182 Years of Memories: Joan Gilbertz and Robert Wood
On Thursday afternoon, July 23, at 6 p.m., a neighborhood birthday party was hosted by Suzanne Kruze at S.E. 15th and Ellis Street in honor of the 91st birthdays of two local residents, Joan Gilbertz and Robert ("Woody") Wood.
The pair had each lived in Westmoreland for 50 years – in fact, only a short distance from each other, as it turned out – but they met for the first time only last year at their 90th birthday party in the same yard. Friends and relatives hope this will become an annual tradition.
The Kruze home and yard, surrounded by a four-foot-tall chain link fence, was decorated with balloons, flowers, and large signs painted by neighbor Blaine Rowland. Due to the pandemic, most guests chatted with the duo from outside the fence, and "no-touch" cupcakes and soft drinks were offered. The two guests of honor chatted and recalled memories that covered nearly a century.
Joan's father worked for the railroad, and Joan went to St. Agatha's School. "Churches were the tallest buildings at the time," she recalls, "Unlike now. My daughters taught swimming at Sellwood Pool, and I remember when there was a horse-racing track at Sellwood Park. I also remember seeing the historic Inman house (twin to the Poulson House) North of Powell Boulevard, which was torn down in 1958 to make way for a parking lot."
Joan, who long has been associated with St. Agatha School, has many memories from the Sellwood-Westmoreland neighborhood – including Doc Nicholson, who used to drive around with his pet cheetah in his covertible.
"I had a German Shepherd that we named 'German', who occasionally picked me up at school," she remembers. "I took piano lessons after school, and he wanted to make sure that I got home okay.
"German used to stop by a meat market on Milwaukie Avenue, run by a Mr. Griffiths, who would wrap up a bone for him to take home. One day, my German brought a package of meat home instead, and was enjoying the treat. My mother called the butcher and asked how our dog had ended up with a package of meat. The butcher exclaimed, 'Oh, no! I gave a customer the package of bones instead of her meat order!' That was a favorite story in my family."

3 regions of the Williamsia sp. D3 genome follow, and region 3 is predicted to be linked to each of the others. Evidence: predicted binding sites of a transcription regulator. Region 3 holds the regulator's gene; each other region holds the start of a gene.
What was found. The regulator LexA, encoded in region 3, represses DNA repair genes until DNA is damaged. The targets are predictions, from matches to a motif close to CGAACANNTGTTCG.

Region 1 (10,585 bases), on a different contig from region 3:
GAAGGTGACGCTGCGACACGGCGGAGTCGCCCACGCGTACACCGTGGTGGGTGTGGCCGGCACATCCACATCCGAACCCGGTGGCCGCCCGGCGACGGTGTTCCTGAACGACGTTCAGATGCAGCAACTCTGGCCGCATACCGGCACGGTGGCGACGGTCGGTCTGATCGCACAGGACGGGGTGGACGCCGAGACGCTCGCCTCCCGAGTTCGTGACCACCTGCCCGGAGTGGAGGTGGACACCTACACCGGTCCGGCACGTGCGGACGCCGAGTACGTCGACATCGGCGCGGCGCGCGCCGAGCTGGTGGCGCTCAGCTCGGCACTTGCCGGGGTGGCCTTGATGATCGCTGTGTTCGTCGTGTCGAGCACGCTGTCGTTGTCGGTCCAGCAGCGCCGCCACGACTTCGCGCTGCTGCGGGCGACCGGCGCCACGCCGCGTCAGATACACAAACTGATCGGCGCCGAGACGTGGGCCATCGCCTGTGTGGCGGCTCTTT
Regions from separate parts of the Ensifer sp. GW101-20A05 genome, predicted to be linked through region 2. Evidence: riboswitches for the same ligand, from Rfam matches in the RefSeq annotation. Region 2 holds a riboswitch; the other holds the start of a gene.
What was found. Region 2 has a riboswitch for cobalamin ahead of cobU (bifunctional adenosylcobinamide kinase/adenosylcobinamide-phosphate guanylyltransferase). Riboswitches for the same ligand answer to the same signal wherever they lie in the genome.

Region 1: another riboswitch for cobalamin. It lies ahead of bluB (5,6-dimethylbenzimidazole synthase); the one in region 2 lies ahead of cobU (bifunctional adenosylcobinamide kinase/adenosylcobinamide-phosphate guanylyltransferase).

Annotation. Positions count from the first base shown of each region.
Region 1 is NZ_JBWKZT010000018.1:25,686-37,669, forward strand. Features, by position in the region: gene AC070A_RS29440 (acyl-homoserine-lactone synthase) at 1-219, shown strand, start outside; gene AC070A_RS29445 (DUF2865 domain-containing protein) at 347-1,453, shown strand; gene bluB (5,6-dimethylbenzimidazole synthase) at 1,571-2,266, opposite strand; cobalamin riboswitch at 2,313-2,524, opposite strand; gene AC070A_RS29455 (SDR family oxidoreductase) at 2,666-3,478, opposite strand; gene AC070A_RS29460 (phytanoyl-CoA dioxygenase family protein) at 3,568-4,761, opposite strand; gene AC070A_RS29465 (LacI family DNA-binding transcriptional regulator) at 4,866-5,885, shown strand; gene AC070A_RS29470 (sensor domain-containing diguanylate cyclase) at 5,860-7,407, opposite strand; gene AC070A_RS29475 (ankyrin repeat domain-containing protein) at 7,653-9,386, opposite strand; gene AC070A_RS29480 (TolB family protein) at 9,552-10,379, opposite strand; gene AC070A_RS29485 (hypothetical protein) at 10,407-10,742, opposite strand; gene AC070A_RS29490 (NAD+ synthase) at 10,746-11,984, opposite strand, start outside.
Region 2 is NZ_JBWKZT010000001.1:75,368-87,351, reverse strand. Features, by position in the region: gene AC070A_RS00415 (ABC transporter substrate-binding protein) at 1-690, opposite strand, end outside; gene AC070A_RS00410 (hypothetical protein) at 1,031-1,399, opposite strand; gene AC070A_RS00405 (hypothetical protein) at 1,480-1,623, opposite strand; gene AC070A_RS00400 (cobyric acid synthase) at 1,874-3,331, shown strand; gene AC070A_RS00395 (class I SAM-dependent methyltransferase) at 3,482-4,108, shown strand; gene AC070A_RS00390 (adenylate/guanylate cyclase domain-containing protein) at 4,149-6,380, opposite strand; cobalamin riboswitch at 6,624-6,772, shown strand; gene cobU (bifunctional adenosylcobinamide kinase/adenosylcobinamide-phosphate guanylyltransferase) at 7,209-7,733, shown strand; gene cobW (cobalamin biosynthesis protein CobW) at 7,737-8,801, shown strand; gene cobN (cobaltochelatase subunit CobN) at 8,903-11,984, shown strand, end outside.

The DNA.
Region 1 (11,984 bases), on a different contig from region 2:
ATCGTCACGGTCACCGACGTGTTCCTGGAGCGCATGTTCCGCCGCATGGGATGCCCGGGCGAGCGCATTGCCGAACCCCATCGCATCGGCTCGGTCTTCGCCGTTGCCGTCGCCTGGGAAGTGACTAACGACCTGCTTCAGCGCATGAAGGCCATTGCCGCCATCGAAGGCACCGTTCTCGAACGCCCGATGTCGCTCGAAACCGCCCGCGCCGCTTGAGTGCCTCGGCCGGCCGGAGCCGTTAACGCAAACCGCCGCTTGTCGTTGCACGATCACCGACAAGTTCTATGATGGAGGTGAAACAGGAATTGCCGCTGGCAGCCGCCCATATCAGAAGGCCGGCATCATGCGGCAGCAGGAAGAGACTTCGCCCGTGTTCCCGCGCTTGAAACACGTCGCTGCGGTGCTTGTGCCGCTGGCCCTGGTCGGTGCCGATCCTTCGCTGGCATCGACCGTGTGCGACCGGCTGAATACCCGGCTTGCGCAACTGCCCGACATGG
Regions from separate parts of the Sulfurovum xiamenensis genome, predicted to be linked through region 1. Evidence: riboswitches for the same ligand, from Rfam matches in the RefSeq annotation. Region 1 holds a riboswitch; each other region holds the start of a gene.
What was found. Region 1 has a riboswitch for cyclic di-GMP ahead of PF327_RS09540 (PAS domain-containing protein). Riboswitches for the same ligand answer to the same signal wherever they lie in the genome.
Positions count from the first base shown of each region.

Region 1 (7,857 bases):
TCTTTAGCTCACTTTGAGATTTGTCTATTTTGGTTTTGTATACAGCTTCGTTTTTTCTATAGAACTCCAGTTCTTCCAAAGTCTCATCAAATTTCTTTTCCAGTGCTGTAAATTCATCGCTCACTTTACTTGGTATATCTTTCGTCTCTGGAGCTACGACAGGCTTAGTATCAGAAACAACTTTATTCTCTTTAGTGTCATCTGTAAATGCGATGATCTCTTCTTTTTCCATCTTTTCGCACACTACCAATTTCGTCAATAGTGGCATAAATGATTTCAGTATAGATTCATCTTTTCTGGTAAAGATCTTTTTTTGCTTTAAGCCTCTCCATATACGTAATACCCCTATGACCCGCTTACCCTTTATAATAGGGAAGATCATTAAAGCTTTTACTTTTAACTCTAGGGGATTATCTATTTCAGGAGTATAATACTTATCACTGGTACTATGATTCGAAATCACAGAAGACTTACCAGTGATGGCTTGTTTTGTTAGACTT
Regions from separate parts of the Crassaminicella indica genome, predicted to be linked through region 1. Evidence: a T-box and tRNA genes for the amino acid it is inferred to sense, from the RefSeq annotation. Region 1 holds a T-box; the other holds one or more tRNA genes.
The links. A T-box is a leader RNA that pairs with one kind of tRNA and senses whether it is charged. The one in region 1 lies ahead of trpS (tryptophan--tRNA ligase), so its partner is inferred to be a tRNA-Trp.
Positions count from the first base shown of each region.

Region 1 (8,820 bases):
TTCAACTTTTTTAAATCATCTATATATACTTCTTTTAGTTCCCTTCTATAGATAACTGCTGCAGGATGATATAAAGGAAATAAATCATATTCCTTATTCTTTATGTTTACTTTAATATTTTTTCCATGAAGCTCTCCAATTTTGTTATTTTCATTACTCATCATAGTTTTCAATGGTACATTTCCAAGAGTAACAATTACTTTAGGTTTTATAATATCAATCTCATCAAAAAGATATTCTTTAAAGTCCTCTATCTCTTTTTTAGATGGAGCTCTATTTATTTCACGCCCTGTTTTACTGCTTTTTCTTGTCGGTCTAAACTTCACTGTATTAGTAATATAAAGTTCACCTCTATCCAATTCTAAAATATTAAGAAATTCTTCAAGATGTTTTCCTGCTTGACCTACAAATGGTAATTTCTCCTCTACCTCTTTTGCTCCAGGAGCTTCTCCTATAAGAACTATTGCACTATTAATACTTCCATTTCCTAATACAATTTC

Woody, who formerly lived at S.E. 15th and Rex Street (and now lives near where the party took place) recalls the 1948 Vanport Flood, which destroyed a workers' city up west of what is now the Jantzen Beach area. "I was working at SP&S Railroad at the time, and we were putting in some new switches for the trains nearby," he recalls. "In 1952, I joined the U.S. Navy, working with Naval Air Force sea planes. When I got out in 1956, I went back to the railroad job, then transferred to Pacific Northwest Bell, where I worked for 31 years. I was working there when the 1962 Columbus Day Storm blew through the Willamette Valley," he continues. "I was working in North Plains on a phone outage, when I saw the wind blowing a rowboat end-over-end down the street. It was pretty impressive."
Woody has felt earthquakes in the area; but in May 1980, he was at Pine Hollow Campground with the Elks organization. "About 8 a.m., I heard a big bang. That was when the Mount St. Helens volcano blew. I knew what it was right away!"
Joan Gilbertz and "Woody" Wood have lived through historic times in Oregon, and are now dealing with the COVID-19 pandemic and Oregon's economic uncertainty. However, wearing face masks and sharing memories at this special birthday party, the pair approaches the future with resilience from the past.
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